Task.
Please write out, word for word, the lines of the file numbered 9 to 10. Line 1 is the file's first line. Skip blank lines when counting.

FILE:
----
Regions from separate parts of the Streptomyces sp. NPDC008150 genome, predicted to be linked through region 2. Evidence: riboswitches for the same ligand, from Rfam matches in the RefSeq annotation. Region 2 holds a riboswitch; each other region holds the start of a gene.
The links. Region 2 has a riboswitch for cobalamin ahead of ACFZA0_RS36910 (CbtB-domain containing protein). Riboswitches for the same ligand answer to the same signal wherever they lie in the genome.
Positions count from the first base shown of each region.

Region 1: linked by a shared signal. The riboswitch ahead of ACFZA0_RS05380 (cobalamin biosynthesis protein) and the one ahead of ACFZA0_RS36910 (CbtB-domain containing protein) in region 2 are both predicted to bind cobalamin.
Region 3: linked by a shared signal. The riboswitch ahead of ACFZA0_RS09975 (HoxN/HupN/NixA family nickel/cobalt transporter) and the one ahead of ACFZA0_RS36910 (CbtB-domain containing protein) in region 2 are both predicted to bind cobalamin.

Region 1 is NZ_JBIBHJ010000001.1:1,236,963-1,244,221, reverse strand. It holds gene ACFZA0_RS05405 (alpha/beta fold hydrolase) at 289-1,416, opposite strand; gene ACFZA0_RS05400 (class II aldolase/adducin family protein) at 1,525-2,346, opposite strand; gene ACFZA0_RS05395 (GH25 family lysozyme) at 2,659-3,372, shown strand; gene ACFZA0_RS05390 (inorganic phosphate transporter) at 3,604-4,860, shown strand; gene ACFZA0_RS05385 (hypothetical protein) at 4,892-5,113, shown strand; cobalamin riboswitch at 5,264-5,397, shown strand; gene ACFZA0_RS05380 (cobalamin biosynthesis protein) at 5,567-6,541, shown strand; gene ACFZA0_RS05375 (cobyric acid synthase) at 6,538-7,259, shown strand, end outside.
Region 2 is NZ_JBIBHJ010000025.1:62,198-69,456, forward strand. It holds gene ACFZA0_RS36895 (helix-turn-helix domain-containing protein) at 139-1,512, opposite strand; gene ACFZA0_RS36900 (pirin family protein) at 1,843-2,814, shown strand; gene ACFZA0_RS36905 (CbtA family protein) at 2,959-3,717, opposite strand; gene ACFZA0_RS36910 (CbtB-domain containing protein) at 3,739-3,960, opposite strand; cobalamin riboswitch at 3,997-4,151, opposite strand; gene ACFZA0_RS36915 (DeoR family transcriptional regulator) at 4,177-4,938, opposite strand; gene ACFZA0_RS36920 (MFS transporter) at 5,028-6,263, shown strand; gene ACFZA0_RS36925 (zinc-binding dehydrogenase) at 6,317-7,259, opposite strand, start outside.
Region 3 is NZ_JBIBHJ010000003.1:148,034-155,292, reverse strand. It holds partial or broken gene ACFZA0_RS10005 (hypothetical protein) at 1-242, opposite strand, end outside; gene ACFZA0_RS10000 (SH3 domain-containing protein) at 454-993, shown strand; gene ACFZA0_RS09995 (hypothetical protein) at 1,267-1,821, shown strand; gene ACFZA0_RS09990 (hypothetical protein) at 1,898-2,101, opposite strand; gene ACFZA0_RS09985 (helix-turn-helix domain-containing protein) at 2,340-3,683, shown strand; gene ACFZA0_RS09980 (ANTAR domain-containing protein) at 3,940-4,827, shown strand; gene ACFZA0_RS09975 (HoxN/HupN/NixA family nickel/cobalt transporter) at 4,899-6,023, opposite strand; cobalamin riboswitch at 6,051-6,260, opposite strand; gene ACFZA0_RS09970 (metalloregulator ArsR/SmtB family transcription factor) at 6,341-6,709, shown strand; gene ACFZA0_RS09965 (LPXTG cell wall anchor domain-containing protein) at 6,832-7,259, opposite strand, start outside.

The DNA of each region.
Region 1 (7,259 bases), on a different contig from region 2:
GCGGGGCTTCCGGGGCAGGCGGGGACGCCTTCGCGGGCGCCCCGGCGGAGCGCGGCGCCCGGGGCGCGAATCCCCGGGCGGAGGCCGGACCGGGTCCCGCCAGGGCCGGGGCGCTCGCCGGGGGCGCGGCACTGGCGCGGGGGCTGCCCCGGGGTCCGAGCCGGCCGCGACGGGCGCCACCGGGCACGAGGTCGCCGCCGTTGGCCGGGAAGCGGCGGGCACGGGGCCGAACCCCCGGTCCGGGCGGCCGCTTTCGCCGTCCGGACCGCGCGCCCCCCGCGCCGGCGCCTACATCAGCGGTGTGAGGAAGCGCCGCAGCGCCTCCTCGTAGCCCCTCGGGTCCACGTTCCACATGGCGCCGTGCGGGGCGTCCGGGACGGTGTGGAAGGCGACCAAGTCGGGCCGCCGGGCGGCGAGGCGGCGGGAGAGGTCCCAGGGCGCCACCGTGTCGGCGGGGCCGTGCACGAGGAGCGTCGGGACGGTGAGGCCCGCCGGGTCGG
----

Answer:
The DNA of each region.
Region 1 (7,259 bases), on a different contig from region 2: